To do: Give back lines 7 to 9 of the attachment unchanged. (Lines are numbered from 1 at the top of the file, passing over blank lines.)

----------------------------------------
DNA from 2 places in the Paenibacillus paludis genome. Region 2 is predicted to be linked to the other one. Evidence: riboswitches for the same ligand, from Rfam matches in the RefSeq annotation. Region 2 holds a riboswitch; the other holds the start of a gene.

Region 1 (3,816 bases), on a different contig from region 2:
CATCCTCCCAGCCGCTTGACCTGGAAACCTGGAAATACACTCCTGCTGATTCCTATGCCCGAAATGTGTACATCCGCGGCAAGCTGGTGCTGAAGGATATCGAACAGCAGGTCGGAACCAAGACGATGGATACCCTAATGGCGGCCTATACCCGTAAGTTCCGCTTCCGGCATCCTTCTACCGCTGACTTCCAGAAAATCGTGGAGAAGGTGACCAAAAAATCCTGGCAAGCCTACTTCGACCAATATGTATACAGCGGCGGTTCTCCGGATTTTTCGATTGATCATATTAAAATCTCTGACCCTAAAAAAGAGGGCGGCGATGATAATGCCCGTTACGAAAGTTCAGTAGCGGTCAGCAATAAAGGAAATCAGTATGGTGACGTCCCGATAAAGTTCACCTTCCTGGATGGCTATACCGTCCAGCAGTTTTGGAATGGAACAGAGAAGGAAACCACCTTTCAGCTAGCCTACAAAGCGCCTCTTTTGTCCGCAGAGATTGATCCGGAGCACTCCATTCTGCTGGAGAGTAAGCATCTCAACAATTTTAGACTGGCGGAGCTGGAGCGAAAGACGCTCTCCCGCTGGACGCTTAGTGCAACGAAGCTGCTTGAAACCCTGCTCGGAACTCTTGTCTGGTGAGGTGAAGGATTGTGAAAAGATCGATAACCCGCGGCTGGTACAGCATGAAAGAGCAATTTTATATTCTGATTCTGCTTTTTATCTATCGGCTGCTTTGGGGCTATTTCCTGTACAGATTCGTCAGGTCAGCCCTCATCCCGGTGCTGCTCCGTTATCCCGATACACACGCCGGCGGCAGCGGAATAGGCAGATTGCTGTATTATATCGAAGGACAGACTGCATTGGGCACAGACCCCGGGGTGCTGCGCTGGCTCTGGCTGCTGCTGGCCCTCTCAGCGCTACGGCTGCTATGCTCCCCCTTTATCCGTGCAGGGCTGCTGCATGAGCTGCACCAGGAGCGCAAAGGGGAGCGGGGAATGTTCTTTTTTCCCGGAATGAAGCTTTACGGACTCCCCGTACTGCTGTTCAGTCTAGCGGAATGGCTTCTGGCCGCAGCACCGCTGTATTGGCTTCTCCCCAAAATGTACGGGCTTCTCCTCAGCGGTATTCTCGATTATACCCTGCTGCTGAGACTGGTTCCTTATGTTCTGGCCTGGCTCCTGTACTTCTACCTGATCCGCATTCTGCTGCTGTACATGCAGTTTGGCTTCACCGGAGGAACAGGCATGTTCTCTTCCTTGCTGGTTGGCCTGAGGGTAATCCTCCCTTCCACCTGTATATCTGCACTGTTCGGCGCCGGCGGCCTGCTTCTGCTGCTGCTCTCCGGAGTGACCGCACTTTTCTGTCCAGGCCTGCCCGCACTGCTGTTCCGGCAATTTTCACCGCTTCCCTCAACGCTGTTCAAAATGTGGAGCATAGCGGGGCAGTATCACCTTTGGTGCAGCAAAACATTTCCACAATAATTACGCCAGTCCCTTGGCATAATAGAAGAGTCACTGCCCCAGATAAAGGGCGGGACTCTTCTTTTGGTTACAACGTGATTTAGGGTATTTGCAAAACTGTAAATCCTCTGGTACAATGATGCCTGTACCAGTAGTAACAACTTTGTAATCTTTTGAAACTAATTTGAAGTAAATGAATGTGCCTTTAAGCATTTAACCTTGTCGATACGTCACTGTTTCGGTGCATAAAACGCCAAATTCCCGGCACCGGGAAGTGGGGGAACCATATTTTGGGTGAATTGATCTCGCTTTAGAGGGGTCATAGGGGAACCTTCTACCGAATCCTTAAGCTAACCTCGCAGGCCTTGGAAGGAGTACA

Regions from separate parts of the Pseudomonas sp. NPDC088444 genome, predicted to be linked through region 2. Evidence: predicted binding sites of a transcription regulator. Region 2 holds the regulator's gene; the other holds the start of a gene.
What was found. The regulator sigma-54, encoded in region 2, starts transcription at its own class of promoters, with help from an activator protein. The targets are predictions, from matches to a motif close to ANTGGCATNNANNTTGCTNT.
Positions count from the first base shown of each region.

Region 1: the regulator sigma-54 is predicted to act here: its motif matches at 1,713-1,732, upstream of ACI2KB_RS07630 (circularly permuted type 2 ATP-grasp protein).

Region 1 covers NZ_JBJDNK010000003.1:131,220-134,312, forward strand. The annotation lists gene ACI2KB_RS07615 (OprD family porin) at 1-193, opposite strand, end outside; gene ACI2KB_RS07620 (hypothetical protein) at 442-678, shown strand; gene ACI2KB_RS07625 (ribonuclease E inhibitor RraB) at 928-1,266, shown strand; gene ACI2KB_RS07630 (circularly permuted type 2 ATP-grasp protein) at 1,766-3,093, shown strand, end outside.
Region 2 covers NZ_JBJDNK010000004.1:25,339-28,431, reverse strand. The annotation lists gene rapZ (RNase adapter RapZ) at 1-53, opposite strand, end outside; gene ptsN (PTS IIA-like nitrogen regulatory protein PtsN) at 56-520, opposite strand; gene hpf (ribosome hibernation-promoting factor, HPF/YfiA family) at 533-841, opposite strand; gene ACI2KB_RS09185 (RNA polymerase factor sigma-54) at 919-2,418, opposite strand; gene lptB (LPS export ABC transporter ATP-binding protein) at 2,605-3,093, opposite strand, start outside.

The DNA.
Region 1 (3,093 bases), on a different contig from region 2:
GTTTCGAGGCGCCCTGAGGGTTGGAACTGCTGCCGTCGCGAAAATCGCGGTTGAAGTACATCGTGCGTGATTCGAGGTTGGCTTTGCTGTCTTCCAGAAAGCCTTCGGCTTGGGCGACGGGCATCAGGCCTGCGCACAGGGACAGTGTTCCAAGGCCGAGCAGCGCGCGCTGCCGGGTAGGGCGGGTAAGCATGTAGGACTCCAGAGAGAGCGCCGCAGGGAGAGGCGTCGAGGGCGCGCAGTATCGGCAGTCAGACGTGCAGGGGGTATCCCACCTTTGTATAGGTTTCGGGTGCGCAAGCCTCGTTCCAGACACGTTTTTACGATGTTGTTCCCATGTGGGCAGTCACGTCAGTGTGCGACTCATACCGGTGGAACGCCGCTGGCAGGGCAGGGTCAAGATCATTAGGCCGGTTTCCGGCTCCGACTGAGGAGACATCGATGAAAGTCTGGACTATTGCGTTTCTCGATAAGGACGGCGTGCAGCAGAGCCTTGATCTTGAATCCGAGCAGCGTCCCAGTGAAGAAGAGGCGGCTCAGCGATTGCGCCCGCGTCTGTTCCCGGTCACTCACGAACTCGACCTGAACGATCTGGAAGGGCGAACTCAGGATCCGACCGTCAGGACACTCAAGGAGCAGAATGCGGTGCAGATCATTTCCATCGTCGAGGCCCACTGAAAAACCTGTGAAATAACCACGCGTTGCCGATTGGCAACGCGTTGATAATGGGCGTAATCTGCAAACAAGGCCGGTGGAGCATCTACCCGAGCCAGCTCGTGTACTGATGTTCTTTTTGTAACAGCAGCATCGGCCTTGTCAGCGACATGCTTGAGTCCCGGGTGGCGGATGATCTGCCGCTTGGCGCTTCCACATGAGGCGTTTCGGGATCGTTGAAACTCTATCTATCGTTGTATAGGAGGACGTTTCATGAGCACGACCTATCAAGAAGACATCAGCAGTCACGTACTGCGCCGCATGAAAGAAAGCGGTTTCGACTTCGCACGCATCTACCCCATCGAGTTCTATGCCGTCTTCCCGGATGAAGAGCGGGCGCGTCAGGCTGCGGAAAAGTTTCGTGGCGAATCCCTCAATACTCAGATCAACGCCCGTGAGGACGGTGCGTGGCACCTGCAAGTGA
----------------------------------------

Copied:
Region 1: the regulator sigma-54 is predicted to act here: its motif matches at 1,713-1,732, upstream of ACI2KB_RS07630 (circularly permuted type 2 ATP-grasp protein).

Region 1 covers NZ_JBJDNK010000003.1:131,220-134,312, forward strand. The annotation lists gene ACI2KB_RS07615 (OprD family porin) at 1-193, opposite strand, end outside; gene ACI2KB_RS07620 (hypothetical protein) at 442-678, shown strand; gene ACI2KB_RS07625 (ribonuclease E inhibitor RraB) at 928-1,266, shown strand; gene ACI2KB_RS07630 (circularly permuted type 2 ATP-grasp protein) at 1,766-3,093, shown strand, end outside.
Region 2 covers NZ_JBJDNK010000004.1:25,339-28,431, reverse strand. The annotation lists gene rapZ (RNase adapter RapZ) at 1-53, opposite strand, end outside; gene ptsN (PTS IIA-like nitrogen regulatory protein PtsN) at 56-520, opposite strand; gene hpf (ribosome hibernation-promoting factor, HPF/YfiA family) at 533-841, opposite strand; gene ACI2KB_RS09185 (RNA polymerase factor sigma-54) at 919-2,418, opposite strand; gene lptB (LPS export ABC transporter ATP-binding protein) at 2,605-3,093, opposite strand, start outside.